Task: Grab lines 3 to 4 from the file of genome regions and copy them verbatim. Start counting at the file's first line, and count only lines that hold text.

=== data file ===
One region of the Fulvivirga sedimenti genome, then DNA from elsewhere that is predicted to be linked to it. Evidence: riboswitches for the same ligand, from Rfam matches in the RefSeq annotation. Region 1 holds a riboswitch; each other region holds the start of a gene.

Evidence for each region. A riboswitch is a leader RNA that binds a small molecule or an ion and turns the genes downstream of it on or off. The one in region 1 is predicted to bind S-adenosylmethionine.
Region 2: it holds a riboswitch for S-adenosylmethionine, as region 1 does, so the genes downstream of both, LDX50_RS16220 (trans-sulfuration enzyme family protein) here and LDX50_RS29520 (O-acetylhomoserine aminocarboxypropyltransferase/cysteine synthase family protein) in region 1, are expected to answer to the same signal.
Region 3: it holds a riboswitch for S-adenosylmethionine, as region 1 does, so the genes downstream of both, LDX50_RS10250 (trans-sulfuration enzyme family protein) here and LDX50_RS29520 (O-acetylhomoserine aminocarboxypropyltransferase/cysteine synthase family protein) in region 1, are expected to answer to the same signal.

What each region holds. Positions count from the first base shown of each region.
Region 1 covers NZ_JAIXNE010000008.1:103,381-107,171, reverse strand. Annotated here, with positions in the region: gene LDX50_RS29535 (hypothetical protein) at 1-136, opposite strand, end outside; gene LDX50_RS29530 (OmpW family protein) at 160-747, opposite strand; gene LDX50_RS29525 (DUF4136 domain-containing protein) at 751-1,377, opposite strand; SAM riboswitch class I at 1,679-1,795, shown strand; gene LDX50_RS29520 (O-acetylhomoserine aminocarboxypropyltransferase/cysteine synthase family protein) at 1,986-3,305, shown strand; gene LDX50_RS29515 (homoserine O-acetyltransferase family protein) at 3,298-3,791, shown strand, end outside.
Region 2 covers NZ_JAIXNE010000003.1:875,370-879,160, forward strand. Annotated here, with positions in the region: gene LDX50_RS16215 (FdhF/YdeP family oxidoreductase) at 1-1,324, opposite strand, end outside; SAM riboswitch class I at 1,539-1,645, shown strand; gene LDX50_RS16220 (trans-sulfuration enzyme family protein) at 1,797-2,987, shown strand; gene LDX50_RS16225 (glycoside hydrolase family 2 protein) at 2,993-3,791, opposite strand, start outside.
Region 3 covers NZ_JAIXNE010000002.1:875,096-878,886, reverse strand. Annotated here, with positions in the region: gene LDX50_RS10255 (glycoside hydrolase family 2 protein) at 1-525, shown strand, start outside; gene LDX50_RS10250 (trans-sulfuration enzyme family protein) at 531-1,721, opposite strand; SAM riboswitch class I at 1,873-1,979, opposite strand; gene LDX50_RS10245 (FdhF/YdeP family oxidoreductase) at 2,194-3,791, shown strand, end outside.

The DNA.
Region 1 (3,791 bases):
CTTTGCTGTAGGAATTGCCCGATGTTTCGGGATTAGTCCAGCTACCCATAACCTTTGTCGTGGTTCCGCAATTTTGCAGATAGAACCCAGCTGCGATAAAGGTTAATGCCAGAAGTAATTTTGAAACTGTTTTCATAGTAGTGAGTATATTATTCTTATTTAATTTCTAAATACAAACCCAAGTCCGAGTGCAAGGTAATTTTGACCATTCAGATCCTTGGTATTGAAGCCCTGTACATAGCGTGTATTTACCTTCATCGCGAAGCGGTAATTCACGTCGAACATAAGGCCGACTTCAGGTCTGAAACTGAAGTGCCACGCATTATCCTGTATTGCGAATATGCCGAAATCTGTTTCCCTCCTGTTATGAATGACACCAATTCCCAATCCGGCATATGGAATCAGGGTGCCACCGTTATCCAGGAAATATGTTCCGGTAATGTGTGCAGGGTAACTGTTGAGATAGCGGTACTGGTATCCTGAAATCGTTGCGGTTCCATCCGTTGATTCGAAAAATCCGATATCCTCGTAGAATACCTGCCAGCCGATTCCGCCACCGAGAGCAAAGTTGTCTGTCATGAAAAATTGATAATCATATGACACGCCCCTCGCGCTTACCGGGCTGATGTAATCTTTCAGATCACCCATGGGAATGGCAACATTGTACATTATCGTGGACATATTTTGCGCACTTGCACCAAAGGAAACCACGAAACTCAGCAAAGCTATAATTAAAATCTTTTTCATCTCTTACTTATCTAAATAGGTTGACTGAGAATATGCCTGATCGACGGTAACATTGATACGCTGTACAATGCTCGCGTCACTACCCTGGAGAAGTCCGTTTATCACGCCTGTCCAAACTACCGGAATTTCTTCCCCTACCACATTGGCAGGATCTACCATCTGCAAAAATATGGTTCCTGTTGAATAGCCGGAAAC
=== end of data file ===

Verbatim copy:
Region 2: it holds a riboswitch for S-adenosylmethionine, as region 1 does, so the genes downstream of both, LDX50_RS16220 (trans-sulfuration enzyme family protein) here and LDX50_RS29520 (O-acetylhomoserine aminocarboxypropyltransferase/cysteine synthase family protein) in region 1, are expected to answer to the same signal.
Region 3: it holds a riboswitch for S-adenosylmethionine, as region 1 does, so the genes downstream of both, LDX50_RS10250 (trans-sulfuration enzyme family protein) here and LDX50_RS29520 (O-acetylhomoserine aminocarboxypropyltransferase/cysteine synthase family protein) in region 1, are expected to answer to the same signal.